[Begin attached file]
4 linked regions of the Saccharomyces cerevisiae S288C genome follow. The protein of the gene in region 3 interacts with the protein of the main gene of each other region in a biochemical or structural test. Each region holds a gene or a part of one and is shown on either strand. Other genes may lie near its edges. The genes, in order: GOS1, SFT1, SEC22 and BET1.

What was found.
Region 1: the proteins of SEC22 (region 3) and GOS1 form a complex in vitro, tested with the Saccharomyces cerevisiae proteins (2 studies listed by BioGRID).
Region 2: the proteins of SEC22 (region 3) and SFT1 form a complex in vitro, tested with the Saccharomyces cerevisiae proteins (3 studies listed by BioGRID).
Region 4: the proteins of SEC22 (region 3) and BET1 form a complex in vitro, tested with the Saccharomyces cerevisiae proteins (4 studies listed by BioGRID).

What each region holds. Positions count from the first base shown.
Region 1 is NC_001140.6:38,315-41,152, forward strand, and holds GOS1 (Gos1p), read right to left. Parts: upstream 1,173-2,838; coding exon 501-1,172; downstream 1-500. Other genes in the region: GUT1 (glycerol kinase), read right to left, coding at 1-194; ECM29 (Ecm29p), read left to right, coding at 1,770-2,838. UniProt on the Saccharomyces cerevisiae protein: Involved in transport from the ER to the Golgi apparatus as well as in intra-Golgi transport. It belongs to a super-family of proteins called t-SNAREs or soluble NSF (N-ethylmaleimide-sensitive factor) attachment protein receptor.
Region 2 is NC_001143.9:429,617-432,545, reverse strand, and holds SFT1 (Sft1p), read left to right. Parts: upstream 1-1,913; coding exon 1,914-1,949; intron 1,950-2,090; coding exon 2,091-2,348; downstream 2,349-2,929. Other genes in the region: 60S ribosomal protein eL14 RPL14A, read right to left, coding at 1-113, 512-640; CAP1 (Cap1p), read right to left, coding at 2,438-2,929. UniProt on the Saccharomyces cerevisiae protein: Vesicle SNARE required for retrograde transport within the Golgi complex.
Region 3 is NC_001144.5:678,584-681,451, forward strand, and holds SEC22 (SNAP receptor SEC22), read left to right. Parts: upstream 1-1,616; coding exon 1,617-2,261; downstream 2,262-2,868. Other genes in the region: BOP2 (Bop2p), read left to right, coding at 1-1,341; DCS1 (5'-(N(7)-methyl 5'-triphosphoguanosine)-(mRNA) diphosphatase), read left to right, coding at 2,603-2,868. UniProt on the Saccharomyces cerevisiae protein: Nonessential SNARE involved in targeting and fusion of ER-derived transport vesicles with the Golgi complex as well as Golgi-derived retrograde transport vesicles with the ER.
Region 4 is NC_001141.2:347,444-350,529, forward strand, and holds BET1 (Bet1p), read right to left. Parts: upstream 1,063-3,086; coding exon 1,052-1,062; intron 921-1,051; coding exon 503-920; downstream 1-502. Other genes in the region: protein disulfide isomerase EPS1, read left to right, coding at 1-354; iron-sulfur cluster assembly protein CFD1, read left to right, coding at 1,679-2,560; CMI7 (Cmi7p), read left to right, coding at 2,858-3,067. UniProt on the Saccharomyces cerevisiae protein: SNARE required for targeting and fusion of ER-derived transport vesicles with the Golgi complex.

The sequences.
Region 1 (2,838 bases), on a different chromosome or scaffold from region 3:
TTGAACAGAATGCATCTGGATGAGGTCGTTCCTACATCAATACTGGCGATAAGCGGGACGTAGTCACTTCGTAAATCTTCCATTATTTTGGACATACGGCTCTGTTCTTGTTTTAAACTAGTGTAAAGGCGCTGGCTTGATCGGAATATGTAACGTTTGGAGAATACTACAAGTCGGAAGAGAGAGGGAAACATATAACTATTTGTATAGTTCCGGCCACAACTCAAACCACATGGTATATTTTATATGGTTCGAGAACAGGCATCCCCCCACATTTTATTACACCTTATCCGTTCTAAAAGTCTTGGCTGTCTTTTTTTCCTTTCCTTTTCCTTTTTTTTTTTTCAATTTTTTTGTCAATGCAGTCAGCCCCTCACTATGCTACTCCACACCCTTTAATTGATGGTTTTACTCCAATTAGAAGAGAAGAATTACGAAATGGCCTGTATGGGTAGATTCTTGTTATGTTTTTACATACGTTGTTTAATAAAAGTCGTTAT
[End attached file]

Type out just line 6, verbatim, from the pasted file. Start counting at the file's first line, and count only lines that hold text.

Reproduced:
What each region holds. Positions count from the first base shown.